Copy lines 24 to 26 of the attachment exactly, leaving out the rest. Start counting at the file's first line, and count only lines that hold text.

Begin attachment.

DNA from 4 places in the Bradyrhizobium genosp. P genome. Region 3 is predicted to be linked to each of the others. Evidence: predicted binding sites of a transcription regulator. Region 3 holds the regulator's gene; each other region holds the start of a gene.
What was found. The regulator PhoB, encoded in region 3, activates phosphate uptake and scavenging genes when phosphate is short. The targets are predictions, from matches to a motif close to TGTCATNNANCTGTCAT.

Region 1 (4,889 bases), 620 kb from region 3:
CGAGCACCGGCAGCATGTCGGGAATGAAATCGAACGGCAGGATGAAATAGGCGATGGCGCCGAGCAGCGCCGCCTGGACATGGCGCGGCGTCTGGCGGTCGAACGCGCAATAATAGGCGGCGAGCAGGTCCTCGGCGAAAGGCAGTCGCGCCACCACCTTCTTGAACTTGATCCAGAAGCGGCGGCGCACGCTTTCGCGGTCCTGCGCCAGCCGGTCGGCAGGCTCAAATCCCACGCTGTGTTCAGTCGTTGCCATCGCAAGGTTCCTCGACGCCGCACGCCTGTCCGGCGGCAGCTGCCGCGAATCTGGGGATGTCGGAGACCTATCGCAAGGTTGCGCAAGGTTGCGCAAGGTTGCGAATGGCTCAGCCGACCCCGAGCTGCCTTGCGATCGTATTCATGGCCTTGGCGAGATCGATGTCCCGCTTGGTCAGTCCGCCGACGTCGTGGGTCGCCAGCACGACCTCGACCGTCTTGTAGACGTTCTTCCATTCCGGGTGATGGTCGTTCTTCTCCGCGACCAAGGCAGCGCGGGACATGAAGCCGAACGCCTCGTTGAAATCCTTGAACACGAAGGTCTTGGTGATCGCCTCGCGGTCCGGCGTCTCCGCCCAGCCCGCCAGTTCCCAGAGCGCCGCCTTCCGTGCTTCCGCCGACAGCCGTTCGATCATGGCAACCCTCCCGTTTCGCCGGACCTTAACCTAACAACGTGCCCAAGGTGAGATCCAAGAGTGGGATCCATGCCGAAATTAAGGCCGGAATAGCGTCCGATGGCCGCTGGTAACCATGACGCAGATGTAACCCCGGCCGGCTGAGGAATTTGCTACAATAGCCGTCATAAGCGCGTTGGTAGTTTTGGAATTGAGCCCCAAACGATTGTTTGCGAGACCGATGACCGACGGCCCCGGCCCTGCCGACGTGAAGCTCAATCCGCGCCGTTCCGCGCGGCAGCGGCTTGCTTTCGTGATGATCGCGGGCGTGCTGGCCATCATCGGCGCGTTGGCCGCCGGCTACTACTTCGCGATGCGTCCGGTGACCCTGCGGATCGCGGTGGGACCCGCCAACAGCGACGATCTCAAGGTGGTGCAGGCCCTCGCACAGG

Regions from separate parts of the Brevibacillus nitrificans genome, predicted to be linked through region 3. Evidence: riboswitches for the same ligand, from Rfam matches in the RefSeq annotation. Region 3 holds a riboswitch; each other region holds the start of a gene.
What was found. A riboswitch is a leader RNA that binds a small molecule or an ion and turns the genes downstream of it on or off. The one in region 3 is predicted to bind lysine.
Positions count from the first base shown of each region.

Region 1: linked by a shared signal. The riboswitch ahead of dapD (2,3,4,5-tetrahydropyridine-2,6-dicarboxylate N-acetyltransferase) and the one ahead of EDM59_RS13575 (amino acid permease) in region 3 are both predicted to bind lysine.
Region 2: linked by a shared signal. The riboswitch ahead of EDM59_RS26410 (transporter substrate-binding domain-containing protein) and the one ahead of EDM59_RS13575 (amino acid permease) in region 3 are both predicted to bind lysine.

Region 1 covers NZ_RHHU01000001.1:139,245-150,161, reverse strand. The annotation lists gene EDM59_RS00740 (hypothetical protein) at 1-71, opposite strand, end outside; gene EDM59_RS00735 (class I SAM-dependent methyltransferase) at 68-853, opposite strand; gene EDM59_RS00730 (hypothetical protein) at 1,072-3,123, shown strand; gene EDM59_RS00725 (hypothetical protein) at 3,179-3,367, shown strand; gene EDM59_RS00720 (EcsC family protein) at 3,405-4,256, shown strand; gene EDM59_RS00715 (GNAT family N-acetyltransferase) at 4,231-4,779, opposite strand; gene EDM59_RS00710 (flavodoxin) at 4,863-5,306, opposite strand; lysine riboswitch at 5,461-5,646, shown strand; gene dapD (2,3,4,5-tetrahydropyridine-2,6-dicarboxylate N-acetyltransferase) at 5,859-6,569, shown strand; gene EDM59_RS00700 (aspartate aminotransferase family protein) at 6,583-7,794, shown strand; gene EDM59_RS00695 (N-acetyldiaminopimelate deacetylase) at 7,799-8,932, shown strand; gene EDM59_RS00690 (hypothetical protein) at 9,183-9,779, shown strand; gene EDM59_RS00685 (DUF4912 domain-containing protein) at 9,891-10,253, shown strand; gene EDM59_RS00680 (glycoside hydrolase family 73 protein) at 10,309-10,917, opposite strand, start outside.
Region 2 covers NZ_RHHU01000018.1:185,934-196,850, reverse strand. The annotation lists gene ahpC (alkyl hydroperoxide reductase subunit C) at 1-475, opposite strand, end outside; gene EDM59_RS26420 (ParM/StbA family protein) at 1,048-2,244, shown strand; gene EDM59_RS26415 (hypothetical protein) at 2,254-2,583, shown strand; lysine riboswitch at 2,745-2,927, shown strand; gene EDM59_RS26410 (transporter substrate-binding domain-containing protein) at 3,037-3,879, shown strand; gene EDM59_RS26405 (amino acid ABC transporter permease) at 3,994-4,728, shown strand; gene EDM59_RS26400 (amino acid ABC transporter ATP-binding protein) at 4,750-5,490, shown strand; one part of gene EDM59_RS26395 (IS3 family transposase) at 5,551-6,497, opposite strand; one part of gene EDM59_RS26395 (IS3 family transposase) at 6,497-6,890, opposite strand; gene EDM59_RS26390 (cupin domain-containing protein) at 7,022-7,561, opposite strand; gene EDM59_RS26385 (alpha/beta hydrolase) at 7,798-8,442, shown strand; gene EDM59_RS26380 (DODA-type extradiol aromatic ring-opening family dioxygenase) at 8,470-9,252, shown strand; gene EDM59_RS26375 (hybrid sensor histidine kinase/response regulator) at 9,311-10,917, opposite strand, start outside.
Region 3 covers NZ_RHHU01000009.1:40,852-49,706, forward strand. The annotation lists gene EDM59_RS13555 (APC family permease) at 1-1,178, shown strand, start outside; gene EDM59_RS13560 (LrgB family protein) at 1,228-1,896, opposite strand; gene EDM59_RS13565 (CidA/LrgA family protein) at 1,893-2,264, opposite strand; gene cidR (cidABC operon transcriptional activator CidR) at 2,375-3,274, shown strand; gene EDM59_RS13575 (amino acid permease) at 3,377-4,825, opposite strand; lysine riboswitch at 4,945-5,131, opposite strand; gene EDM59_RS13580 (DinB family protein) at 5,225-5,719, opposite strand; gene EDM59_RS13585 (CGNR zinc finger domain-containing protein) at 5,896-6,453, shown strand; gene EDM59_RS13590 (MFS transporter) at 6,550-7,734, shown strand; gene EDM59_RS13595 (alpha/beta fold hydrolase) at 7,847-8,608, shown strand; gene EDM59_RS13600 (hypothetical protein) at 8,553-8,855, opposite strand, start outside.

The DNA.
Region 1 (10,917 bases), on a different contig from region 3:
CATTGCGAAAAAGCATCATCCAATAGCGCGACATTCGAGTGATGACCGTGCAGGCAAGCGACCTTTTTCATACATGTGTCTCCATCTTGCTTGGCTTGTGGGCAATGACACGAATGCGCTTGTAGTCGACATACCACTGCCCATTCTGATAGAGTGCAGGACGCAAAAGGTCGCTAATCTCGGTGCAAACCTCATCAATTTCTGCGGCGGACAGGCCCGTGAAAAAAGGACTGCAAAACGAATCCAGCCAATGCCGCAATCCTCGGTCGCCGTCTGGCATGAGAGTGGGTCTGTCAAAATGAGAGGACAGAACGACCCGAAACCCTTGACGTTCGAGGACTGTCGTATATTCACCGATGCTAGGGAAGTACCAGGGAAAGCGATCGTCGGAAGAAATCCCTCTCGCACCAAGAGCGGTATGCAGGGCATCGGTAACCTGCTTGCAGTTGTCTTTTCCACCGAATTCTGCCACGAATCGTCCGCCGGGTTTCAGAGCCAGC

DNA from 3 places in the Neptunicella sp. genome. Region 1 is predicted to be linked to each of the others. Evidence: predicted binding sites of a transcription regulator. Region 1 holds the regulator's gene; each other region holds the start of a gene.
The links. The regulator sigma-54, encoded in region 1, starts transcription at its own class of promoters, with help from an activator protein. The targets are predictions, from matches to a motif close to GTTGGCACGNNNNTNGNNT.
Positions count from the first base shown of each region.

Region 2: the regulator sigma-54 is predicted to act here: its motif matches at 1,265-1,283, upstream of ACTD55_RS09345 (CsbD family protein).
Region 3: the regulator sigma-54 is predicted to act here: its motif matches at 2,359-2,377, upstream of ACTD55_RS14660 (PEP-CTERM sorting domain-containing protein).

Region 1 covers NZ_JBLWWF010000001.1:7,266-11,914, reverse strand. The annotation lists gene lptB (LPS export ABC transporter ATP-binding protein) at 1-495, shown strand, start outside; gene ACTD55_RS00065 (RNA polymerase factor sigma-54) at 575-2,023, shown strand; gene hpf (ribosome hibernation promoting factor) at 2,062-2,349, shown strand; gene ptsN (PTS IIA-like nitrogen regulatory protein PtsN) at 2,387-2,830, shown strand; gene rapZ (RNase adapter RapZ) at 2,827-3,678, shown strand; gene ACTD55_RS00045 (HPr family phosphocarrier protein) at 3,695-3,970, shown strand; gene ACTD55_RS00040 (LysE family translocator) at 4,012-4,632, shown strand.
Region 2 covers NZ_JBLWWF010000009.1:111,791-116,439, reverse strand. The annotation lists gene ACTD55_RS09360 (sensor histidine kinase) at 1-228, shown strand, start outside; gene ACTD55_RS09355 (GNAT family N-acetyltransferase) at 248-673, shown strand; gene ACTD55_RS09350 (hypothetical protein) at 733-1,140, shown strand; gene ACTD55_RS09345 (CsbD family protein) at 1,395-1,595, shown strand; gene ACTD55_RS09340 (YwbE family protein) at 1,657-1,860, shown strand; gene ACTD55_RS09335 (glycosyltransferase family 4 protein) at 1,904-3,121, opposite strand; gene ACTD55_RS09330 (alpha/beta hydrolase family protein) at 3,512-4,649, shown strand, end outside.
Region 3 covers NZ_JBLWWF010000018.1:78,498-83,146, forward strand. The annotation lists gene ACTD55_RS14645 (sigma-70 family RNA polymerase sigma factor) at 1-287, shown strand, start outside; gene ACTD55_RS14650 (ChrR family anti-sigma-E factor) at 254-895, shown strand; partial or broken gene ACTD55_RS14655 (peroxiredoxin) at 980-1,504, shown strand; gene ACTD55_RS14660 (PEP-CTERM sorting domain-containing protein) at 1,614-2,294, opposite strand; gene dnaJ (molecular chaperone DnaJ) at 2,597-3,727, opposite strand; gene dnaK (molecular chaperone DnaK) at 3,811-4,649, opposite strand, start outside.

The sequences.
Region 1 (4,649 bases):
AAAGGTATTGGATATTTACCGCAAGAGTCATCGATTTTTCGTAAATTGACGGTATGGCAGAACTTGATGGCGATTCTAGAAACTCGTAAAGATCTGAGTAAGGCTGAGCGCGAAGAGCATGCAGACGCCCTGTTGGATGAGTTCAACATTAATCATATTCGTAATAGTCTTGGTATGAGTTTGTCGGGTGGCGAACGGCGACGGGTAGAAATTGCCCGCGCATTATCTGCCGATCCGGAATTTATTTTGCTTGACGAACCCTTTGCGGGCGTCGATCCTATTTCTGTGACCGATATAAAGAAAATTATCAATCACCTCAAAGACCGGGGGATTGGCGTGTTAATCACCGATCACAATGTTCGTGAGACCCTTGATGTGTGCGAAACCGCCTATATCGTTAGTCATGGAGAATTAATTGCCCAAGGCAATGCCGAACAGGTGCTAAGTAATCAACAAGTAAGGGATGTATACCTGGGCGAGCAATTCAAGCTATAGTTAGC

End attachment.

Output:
The sequences.
Region 1 (4,649 bases):
AAAGGTATTGGATATTTACCGCAAGAGTCATCGATTTTTCGTAAATTGACGGTATGGCAGAACTTGATGGCGATTCTAGAAACTCGTAAAGATCTGAGTAAGGCTGAGCGCGAAGAGCATGCAGACGCCCTGTTGGATGAGTTCAACATTAATCATATTCGTAATAGTCTTGGTATGAGTTTGTCGGGTGGCGAACGGCGACGGGTAGAAATTGCCCGCGCATTATCTGCCGATCCGGAATTTATTTTGCTTGACGAACCCTTTGCGGGCGTCGATCCTATTTCTGTGACCGATATAAAGAAAATTATCAATCACCTCAAAGACCGGGGGATTGGCGTGTTAATCACCGATCACAATGTTCGTGAGACCCTTGATGTGTGCGAAACCGCCTATATCGTTAGTCATGGAGAATTAATTGCCCAAGGCAATGCCGAACAGGTGCTAAGTAATCAACAAGTAAGGGATGTATACCTGGGCGAGCAATTCAAGCTATAGTTAGC